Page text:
Mount Rushmore National Memorial under construction.
The workers had to endure conditions that varied from blazing hot to bitterly cold and windy. Each day they climbed 700 stairs to the top of the mountain to punch-in on the time clock. Then 3/8 inch thick steel cables lowered them over the front of the 500-foot face of the mountain in a "bosun chair." Despite the dangers, no one was killed during the project.
Otters in Glacier Bay National Park and Preserve, Alaska.
The sea otter population of Glacier Bay has increased dramatically in the past 20 years. Ecologists consider sea otters a keystone species here. Otters consume vast quantities of clams, urchins, crabs, and other invertebrates and their presence creates ripples through the ecosystem. NPS photo.
Every day someone like you becomes a wildland wildfire fighter, a teacher, a trail-builder, a museum curator, or a park ranger. Discover your opportunities in national parks. Come to play. Come to learn. Come to serve. Develop your environmental leadership skills. Find a job. Be the next generation to preserve and protect these great places.
With more than 80% of Americans living in urban areas, urban parks are more important than ever. The father of American landscape architecture, Frederick Law Olmsted, said of urban parks:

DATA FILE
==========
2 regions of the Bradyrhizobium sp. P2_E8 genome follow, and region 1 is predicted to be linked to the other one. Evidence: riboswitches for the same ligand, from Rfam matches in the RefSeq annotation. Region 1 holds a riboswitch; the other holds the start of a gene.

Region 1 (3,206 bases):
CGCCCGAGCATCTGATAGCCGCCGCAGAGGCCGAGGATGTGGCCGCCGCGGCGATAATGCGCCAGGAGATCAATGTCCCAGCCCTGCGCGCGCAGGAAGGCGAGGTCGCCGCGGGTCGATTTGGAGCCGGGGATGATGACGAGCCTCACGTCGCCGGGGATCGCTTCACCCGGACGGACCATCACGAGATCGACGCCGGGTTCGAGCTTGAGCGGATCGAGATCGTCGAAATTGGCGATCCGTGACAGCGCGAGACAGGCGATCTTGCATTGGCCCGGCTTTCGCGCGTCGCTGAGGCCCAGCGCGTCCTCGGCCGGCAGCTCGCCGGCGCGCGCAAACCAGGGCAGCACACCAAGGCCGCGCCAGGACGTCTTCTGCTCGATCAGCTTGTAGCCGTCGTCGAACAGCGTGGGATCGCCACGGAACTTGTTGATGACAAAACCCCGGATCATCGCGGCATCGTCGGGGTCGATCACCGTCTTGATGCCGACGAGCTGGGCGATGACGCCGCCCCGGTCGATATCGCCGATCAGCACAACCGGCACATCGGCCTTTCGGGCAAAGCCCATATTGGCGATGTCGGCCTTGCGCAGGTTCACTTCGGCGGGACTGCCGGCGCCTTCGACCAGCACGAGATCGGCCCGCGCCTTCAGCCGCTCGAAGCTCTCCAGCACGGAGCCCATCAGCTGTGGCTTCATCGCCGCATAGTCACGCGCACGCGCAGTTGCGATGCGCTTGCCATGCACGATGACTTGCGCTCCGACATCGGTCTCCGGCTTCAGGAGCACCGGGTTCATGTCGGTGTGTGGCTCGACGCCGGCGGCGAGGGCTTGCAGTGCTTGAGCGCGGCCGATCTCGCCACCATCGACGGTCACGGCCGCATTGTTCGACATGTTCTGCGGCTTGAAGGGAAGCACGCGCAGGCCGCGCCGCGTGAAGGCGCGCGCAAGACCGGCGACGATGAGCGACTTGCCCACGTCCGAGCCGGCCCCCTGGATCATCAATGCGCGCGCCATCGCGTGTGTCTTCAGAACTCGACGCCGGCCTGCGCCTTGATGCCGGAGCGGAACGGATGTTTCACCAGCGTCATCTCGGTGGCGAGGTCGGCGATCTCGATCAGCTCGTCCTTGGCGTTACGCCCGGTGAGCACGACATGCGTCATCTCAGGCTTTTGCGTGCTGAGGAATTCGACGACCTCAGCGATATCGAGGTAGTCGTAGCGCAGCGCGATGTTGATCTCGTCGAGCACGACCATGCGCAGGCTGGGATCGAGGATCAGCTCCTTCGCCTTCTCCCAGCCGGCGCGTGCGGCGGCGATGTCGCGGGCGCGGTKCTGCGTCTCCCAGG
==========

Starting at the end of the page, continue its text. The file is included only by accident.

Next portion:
It is one great purpose of the Park to supply to the hundreds of thousands of tired workers, who have no opportunity to spend their summers in the country, a specimen of God's handiwork that shall be to them, inexpensively, what a month or two in the White Mountains or the Adirondacks is, at great cost, to those in easier circumstances.
Salazar Responds to Inspector General Report on Cape Wind EIS
Last edited 4/25/2016
WASHINGTON, D.C. –Secretary of the Interior Ken Salazar today sent a letter to Acting Inspector General Mary Kendall regarding an investigative report on the previous Administration's handling of the Cape Wind permit application process in 2008 and early 2009.
Although the Inspector General's report found that the final Cape Wind EIS was not the subject of improper political influence or otherwise deficient, Secretary Salazar is directing Deputy Secretary David J. Hayes to work with Interior Solicitor Hilary Tompkins to review the report and provide recommendations to him regarding those issues that are material to the Department's upcoming Cape Wind decision.
In addition, Secretary Salazar is directing Deputy Secretary Hayes and Assistant Secretary Wilma Lewis to consider how the report's findings might further strengthen the newly established framework for offshore renewable energy development, finalized in April 2009. Although the Cape Wind EIS was completed prior to and independently of the new framework, the new regulations will bring added clarity and certainty to the permitting of future offshore renewable energy projects.
To read Secretary Salazar's letter to Acting Inspector General Kendall, click here.